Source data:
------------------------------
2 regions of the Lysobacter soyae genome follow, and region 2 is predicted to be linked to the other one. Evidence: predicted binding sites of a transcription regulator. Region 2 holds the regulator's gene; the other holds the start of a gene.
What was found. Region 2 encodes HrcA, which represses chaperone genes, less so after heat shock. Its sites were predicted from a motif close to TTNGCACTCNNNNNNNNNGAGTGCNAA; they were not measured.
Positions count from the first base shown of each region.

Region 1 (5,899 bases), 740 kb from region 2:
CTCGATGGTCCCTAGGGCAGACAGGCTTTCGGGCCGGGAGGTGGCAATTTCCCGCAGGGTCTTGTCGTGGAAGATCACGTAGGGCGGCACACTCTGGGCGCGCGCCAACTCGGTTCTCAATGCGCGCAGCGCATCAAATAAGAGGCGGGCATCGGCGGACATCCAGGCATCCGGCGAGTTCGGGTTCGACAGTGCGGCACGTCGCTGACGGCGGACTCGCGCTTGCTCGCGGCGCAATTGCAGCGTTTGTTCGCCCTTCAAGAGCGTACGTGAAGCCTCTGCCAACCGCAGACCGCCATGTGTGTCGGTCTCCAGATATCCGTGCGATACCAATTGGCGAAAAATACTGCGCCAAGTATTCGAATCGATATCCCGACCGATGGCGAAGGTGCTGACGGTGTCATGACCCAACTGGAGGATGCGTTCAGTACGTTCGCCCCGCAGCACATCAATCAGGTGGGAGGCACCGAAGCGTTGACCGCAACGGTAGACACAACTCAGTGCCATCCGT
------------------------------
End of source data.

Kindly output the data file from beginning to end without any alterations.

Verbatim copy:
2 regions of the Lysobacter soyae genome follow, and region 2 is predicted to be linked to the other one. Evidence: predicted binding sites of a transcription regulator. Region 2 holds the regulator's gene; the other holds the start of a gene.
What was found. Region 2 encodes HrcA, which represses chaperone genes, less so after heat shock. Its sites were predicted from a motif close to TTNGCACTCNNNNNNNNNGAGTGCNAA; they were not measured.
Positions count from the first base shown of each region.

Region 1 (5,899 bases), 740 kb from region 2:
CTCGATGGTCCCTAGGGCAGACAGGCTTTCGGGCCGGGAGGTGGCAATTTCCCGCAGGGTCTTGTCGTGGAAGATCACGTAGGGCGGCACACTCTGGGCGCGCGCCAACTCGGTTCTCAATGCGCGCAGCGCATCAAATAAGAGGCGGGCATCGGCGGACATCCAGGCATCCGGCGAGTTCGGGTTCGACAGTGCGGCACGTCGCTGACGGCGGACTCGCGCTTGCTCGCGGCGCAATTGCAGCGTTTGTTCGCCCTTCAAGAGCGTACGTGAAGCCTCTGCCAACCGCAGACCGCCATGTGTGTCGGTCTCCAGATATCCGTGCGATACCAATTGGCGAAAAATACTGCGCCAAGTATTCGAATCGATATCCCGACCGATGGCGAAGGTGCTGACGGTGTCATGACCCAACTGGAGGATGCGTTCAGTACGTTCGCCCCGCAGCACATCAATCAGGTGGGAGGCACCGAAGCGTTGACCGCAACGGTAGACACAACTCAGTGCCATCCGT